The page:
# Parallella (part 4): ISA


In previous posts, we were introduced to the hardware and made it operational with the kernel module. Soooo… (drum rolls) it’s time to write and run a program on the Epiphany chip!
But how can one do it? What compiler do I use? What "language" does the Epiphany chip understands? Is it C, C++, assembly, binary, or what?

The Epiphany chip on our parallella board comes with 16 high-performance CPU cores. Similarily to power-efficient ARM (Advanced RISC Machine), the eCore has a RISC architecture. The choice comes with no surprise since the RISC architecture typically requires fewer transistors than in CISC architecture (e.g. x86), which improves the power consumption, and that is a top priority for Epiphany design (up to 70 GFLOP/Watt processing efficiency at 28nm).

This means we can write programs similarily to how we do it for ARM CPU. In fact, the SDK comes with prebuilt GCC, so we can write C/C++ without any hassle.

Instruction set

Every processor or processor family has its own instruction set. Instructions are patterns of bits that, by physical design, correspond to different commands to the machine. Systems may also differ in other details, such as memory arrangement, operating systems, or peripheral devices. Because a program normally relies on such factors, different systems will typically not run the same machine code, even when the same type of processor is used (source: wikipedia).

With this being said, we understand that the machine code produced by the compiler will be different on each processor. So, if the machine code is different, the assembly language is going to be different too (the assembly tightly corresponds to the machine level code).

Let’s take a look at the compilation stages:
compilation stages

As you can see, the C compiler produces the intermediate assembly code, which later is compiled into machine code. Following that trail we realize that in order to compile "C" code for a specific CPU we need to:

  • write a C compiler backend that produces valid assembly code (C -> assembly)
  • implement an assembly compiler (assembly -> machine code)

Here is an example of the machine language code:

0001100000001011 000000001110010

since it’s really hard to operate with such long numbers, the assembly represents the machine code to the user with a set of mnemonics, such as:

mov r0,0x7c0


We have 16 RISC CPUs available, but what does the "RISC" mean?

RISC stands for "reduced instruction set computer", the term "reduced" in that phrase was intended to describe the fact that the amount of work any single instruction accomplishes is reduced at most a single data memory cycle-compared to the "complex instructions" of CISC CPUs that may require dozens of data memory cycles in order to execute a single instruction (source: wikipedia).

In short, a RISC CPU has a small set of simple and general instructions rather than a large set of complex ones.


The Epiphany assembler instructions are presented on the chart below. If you have ever written any assembly, you can notice there similarity but also some differences such as "mov" family.
Please note that I shamelessly copied the image from Epiphany-V sheet (not Epiphany-III), so there are some minor changes.

One quite interesting thing you will notice is the split-width instruction encoding method used in Epiphany ISA. This is, all instructions are available as both 16- and 32-bit, with the instruction width depending on the registers used in operation. Any command that uses registers 0 through 7 only and does not have a large immediate constant is encoded as a 16-bit instruction.
Commands that use higher-numbered registers are encoded as 32-bit instructions.

For example a move command with small immediate constant (ie. value) is translated to 32-bit instruction:

mov r0,0x7c0 -> 0001100000001011 000000001110010 (<- 32 bits)

where a small immediate is translated to 16-bit instruction:

mov r0,0xff -> 0001111111100011 (16 <- bits)

Okayyy… Where those bits come from? What registers?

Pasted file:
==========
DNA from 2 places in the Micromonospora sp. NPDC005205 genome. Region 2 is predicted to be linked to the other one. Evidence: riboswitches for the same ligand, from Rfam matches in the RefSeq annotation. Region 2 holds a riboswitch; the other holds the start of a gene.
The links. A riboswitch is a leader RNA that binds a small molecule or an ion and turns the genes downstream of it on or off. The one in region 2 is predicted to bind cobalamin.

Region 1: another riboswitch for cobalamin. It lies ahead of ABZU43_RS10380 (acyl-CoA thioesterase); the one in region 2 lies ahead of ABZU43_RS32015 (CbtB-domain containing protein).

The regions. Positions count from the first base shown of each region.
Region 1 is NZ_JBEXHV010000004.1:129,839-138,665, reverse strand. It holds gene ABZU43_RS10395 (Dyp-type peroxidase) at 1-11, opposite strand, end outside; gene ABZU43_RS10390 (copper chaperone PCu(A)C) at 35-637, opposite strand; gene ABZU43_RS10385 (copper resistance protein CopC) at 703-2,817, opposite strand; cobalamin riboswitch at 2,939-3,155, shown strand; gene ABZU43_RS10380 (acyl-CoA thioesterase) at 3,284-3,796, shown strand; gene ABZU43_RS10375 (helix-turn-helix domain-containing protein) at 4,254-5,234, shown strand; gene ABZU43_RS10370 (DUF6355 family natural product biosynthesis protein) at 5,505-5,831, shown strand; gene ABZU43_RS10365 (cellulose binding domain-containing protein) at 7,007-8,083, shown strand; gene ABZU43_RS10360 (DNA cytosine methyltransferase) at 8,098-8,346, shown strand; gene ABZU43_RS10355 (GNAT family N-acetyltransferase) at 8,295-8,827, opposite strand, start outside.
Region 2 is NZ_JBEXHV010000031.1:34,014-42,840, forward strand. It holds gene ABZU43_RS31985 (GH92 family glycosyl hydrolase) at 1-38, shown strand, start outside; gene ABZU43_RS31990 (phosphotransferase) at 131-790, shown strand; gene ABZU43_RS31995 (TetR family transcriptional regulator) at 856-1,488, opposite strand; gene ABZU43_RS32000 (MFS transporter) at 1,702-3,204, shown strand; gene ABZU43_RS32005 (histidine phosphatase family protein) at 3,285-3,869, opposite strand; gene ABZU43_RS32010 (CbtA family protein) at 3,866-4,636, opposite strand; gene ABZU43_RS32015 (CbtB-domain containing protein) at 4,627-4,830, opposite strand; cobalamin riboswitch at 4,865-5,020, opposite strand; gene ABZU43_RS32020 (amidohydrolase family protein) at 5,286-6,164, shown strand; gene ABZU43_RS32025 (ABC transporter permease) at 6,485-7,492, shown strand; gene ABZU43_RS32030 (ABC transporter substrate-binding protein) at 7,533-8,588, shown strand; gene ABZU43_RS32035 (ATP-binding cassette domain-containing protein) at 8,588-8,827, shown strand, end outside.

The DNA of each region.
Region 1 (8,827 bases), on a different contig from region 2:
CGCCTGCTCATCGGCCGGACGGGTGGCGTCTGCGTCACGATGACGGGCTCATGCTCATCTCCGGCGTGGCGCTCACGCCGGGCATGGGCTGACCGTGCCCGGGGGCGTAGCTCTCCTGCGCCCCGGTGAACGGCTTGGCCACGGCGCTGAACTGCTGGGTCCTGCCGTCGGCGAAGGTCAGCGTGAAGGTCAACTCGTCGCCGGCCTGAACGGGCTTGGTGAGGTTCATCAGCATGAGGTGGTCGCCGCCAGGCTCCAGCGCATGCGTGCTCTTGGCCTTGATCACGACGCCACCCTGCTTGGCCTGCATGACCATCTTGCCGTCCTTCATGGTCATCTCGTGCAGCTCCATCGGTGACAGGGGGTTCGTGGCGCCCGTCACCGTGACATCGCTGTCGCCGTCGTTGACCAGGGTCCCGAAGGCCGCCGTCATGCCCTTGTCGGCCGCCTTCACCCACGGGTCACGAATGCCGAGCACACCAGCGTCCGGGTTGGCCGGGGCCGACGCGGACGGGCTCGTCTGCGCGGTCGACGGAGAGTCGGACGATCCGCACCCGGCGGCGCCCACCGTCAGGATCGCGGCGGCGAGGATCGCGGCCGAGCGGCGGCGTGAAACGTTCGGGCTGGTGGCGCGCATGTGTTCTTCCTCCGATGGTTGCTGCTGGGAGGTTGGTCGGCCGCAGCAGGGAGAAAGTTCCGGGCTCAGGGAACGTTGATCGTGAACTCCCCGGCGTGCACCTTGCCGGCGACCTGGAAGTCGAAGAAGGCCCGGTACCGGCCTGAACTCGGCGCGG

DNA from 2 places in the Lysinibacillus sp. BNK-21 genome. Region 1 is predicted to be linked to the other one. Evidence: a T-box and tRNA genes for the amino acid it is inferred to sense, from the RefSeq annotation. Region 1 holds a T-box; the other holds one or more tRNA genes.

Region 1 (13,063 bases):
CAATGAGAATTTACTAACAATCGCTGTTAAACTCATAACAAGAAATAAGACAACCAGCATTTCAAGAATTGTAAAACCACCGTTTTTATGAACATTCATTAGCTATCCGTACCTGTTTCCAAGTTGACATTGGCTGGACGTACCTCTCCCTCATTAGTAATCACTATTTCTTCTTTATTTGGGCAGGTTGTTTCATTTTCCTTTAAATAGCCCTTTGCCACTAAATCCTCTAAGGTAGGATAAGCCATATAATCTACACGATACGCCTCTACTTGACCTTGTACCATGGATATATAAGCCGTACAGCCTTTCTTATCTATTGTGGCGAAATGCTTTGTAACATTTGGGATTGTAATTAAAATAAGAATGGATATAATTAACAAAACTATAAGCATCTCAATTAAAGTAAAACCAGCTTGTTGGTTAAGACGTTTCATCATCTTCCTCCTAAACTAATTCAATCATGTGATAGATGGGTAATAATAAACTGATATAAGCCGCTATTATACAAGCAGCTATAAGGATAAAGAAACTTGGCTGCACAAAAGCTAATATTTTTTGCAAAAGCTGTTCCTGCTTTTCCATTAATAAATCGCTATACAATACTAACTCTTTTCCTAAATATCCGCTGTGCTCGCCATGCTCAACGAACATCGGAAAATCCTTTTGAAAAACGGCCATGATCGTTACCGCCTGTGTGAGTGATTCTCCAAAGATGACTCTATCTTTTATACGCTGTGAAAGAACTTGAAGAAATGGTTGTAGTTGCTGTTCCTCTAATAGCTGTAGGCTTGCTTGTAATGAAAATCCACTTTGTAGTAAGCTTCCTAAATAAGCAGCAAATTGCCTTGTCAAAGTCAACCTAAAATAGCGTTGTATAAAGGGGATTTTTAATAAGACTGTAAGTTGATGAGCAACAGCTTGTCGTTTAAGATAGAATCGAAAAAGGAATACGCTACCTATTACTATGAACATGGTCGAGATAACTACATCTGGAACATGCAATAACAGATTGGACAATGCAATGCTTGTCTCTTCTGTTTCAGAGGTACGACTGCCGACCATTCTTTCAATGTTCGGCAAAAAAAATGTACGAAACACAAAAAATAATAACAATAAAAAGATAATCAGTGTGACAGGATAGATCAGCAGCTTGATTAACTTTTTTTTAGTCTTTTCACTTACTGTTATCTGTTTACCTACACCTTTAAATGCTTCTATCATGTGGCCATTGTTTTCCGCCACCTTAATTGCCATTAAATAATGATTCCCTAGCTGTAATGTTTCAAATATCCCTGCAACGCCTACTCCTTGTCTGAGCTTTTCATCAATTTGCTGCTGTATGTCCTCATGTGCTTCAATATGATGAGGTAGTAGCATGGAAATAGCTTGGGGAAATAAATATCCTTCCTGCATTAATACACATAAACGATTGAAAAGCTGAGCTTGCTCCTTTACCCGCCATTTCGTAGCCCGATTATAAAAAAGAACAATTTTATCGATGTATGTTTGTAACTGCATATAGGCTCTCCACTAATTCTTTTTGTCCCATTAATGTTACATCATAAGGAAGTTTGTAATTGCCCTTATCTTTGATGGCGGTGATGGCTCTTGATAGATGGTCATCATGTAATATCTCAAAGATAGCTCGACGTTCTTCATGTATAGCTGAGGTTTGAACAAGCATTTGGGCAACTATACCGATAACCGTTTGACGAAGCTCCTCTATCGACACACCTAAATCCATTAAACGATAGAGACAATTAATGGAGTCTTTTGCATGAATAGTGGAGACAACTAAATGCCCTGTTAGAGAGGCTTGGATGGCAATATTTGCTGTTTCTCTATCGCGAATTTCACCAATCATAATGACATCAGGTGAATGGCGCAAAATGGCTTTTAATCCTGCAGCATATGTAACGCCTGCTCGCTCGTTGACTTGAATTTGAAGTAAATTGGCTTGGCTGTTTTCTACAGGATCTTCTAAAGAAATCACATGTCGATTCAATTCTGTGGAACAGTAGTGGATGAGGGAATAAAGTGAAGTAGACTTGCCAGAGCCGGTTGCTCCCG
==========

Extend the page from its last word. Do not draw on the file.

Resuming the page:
Epiphany ISA is a load-store architecture that divides instructions into two categories:

  • memory access (load and store between memory and registers),
  • ALU operations (which only occur between registers)

For instance, to sum two integers placed in memory (RAM), the following needs to happen:

  1. load value_1 and value_2 from memory to two registers, i.e. r0, r1
  2. add values of two registers with appropriate instruction
  3. likely store the value back to memory (i.e., place it on the stack)

On the hardware view, the CPU needs a few registers and already mentioned ALU unit. In fact, the eCore looks like this:

The processor includes:

  • a general-purpose program sequencer that supports all standard program flows (i.e., loops, functions, interrupts)
  • large general-purpose register file – 64-word size registers serves as a temporary power-efficient storage place instead of memory
  • integer ALU (IALU) – performs a single 32-bit integer operation per clock cycle
  • floating-point unit (FPU) – complies with the single-precision floating-point IEEE754 standard and executes one floating-point instruction per clock cycle
  • debug unit – provide multicore debug capabilities such as single stepping, breakpoints, halt and resume
  • interrupt controller – supports up to 10 interrupts and exceptions, with full support for nested interrupts and interrupt masking

Assembly to machine code

The assembly compiler translates "lowest-human-readable" assembly syntax into the machine code. But how does that happen?

The Epiphany architecture uses a split-width instruction encoding method; the maximum instruction size is 32-bit and the lowest 16-bit. The general type of instruction is given by the op (operation) field, the lowest bits. The other bits are used for remaining parameters such as "RD" (destination register) or "IMM\<SIZE>" (immediate). Let’s take a look at "MOV" operation:

    The MOV immediate instruction copies an unsigned
    immediate constant in the destination register (RD).

Syntax:  MOV <RD>, #<IMM8>; MOV <RD>, #<IMM16>;

<RD> Destination register for the move operation.
<IMM8> An 8-Bit unsigned immediate value.
<IMM16> A 16-Bit unsigned immediate value.

To move immediate value "25" to register "R0" we execute:

    MOV R0,#25

The assembly uses mnemonic codes to refer to machine code instructions. Usually, the code instructions are provided by the vendor in the form of a decoding table, such as this:

It seems we have everything we need to compile assembly to machine code:

# Step 1: Because "25" fits into 8-bit boundary, we'll select the 16-bit move instruction
25 (decimal) = 11001 (binary)
output = xxxxxxxxxxxxxxxx (16-bit binary)

# Step 2: Write opcode to the output (00011 -> see the decoding table)
output = xxxxxxxxxxx00011

# Step 3: Write the immediate value (I7 -> I0)
output = xxx 00011001 00011

# Step 4: Write the destination register r0
output = 000 000 11001 00011 = 0x323

Hopefully that wasn’t too difficult, so lets try the same but for a 16-bit number: 1984: